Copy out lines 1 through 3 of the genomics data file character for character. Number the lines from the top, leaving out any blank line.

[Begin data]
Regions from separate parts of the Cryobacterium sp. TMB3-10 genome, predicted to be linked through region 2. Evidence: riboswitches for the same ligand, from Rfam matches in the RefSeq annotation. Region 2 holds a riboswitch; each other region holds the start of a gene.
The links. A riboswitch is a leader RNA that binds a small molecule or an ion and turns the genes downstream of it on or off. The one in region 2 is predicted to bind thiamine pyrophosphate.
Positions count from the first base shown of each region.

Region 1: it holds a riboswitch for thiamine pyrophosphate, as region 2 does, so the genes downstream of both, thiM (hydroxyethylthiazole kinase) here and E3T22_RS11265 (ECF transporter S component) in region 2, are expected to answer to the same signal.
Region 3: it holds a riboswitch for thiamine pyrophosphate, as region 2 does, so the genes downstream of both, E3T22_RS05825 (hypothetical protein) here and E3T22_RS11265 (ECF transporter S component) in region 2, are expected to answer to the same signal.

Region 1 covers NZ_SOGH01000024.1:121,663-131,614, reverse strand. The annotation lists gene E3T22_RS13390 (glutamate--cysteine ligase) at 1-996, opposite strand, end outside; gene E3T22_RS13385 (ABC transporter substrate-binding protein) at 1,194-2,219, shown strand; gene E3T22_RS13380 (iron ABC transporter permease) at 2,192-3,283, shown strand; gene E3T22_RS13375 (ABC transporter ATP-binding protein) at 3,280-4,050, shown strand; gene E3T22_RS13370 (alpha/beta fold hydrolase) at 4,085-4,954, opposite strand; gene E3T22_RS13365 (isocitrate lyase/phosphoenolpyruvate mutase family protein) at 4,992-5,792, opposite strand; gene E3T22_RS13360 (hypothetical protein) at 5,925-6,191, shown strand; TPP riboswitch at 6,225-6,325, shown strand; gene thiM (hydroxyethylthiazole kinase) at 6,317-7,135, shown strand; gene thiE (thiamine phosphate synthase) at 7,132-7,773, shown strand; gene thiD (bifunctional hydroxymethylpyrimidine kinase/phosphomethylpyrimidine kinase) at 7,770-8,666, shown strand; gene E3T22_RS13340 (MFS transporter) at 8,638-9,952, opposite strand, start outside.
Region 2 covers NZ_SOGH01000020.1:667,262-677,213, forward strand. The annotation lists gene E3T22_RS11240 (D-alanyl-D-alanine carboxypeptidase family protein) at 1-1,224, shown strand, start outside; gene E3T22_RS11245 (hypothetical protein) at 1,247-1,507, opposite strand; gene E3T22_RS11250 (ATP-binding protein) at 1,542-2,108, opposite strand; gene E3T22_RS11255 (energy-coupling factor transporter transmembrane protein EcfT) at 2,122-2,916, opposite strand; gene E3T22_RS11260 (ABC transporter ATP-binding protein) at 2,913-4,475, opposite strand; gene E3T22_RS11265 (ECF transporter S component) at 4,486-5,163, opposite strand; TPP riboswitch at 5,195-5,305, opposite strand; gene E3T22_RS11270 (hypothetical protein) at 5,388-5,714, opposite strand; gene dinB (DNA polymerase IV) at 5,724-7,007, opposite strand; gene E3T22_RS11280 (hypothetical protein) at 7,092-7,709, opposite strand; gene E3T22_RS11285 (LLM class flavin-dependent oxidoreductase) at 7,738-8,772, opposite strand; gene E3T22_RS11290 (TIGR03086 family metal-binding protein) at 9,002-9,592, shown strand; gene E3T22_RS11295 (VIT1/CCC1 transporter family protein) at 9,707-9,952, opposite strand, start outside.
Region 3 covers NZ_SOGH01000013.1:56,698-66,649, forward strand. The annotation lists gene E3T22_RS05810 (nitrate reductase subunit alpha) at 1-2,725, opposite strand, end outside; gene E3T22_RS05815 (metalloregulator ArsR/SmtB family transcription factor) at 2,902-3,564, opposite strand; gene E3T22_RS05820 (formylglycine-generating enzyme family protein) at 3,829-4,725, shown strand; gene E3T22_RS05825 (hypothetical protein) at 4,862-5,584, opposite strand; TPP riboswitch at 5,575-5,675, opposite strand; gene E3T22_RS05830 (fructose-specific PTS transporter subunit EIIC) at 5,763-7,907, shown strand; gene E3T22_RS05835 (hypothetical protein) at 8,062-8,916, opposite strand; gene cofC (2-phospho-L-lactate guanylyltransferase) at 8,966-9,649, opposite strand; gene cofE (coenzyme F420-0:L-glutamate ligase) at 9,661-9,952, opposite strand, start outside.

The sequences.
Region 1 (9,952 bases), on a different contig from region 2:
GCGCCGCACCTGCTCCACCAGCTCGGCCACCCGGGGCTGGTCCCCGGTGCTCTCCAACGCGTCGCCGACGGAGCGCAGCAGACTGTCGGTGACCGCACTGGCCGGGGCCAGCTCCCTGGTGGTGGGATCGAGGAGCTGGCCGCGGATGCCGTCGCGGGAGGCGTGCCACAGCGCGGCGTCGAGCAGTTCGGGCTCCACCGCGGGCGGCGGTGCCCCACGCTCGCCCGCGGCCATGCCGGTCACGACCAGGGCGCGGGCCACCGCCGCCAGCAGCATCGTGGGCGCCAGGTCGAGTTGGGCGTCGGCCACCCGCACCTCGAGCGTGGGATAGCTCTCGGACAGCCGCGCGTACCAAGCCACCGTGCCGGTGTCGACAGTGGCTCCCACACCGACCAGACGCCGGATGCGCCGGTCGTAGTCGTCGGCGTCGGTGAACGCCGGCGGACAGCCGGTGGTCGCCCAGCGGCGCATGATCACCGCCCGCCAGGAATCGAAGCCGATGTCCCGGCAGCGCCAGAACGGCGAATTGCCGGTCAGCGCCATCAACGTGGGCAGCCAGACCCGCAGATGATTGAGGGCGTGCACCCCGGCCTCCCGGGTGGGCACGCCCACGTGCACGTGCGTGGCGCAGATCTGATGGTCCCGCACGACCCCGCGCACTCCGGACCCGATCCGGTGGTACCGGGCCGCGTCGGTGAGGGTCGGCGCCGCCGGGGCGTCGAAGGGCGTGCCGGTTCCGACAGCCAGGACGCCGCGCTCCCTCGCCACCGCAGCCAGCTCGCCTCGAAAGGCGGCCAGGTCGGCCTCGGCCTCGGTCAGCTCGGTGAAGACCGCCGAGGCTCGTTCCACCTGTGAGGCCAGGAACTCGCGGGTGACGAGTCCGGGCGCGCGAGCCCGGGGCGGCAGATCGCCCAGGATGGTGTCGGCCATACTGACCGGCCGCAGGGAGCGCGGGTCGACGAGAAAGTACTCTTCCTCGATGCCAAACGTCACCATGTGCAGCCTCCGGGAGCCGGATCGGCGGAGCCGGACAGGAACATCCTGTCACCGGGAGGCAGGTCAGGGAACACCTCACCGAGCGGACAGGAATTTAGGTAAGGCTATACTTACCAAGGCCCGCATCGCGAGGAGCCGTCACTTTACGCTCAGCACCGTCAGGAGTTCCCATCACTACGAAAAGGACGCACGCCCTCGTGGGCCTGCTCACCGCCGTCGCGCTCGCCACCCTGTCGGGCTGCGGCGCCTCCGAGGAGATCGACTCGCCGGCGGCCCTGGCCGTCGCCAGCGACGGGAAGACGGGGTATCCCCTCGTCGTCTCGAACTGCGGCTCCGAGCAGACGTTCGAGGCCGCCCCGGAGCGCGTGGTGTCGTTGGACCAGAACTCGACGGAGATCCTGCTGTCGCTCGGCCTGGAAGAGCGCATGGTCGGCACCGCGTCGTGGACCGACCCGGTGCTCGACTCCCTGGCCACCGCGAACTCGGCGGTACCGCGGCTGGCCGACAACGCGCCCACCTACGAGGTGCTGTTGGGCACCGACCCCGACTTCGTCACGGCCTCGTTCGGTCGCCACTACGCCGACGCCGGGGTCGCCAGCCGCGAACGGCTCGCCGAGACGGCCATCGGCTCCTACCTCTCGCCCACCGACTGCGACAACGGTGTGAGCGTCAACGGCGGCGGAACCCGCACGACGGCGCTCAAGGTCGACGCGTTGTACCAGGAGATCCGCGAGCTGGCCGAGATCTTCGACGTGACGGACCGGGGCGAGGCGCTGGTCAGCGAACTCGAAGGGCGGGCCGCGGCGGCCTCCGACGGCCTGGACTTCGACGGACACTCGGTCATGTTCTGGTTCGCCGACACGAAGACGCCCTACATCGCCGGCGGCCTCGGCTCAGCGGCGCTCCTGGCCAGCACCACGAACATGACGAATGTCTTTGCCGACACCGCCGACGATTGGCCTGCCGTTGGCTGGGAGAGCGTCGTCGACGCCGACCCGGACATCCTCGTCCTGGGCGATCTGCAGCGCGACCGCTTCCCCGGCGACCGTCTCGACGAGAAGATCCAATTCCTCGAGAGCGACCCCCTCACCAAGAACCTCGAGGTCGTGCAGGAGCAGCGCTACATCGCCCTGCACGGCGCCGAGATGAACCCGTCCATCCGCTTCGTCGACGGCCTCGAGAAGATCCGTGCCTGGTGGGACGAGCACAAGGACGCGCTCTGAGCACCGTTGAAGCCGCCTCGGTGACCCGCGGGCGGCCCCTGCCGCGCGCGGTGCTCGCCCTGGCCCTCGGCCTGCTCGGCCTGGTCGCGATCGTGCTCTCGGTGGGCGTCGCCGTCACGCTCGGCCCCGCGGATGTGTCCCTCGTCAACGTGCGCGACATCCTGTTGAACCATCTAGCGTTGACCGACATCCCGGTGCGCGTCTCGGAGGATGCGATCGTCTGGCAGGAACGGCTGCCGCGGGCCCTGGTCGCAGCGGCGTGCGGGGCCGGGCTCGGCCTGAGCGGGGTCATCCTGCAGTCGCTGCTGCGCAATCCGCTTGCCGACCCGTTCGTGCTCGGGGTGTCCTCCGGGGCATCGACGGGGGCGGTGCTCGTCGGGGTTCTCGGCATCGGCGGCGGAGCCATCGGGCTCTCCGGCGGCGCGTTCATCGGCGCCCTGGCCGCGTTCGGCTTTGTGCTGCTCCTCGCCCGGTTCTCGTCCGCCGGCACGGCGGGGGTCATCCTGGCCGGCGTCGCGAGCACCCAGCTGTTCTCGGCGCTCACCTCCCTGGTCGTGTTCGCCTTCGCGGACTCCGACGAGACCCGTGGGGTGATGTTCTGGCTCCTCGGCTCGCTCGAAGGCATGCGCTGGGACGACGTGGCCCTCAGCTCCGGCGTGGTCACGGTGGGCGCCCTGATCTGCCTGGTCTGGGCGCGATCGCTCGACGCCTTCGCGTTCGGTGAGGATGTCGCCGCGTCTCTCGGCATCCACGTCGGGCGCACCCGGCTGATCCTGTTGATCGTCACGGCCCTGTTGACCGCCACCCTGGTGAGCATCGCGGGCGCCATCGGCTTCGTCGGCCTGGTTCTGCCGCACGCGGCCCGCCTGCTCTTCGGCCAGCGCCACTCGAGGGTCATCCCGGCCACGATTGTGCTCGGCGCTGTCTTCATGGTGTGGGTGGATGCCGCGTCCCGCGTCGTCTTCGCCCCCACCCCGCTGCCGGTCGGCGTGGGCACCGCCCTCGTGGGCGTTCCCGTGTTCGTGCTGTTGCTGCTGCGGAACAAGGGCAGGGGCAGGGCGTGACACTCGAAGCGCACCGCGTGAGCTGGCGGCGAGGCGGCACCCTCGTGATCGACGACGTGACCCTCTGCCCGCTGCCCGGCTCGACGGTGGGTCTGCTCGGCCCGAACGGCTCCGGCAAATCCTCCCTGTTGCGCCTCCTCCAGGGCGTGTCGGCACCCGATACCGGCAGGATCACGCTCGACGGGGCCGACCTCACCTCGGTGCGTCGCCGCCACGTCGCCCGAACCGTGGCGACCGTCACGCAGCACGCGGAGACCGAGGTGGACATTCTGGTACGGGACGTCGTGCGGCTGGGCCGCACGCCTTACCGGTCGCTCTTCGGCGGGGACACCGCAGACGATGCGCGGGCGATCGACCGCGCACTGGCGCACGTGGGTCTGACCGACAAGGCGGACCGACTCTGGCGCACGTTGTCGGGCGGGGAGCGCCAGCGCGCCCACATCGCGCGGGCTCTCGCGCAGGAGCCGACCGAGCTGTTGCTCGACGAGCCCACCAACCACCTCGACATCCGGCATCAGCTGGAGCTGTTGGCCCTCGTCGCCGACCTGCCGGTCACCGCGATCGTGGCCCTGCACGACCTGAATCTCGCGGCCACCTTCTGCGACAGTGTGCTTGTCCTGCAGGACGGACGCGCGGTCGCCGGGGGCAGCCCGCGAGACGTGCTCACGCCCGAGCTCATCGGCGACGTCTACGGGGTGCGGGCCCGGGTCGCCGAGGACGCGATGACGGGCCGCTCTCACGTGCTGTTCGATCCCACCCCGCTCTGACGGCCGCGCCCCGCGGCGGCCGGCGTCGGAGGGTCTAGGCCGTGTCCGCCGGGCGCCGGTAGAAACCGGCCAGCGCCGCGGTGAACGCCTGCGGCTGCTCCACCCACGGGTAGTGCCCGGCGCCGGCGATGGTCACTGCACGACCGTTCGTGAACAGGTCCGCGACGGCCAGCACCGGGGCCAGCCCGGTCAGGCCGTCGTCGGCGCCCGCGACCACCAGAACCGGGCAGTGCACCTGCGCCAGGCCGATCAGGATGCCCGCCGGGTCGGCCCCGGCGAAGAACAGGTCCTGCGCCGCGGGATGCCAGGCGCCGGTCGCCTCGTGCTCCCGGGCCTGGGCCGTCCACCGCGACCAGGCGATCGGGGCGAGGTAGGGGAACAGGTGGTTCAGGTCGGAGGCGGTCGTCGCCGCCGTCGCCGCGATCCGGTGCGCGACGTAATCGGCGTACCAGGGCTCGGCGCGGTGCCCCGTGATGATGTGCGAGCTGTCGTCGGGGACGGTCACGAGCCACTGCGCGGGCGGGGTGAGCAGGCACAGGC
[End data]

Regions from separate parts of the Cryobacterium sp. TMB3-10 genome, predicted to be linked through region 2. Evidence: riboswitches for the same ligand, from Rfam matches in the RefSeq annotation. Region 2 holds a riboswitch; each other region holds the start of a gene.
The links. A riboswitch is a leader RNA that binds a small molecule or an ion and turns the genes downstream of it on or off. The one in region 2 is predicted to bind thiamine pyrophosphate.
Positions count from the first base shown of each region.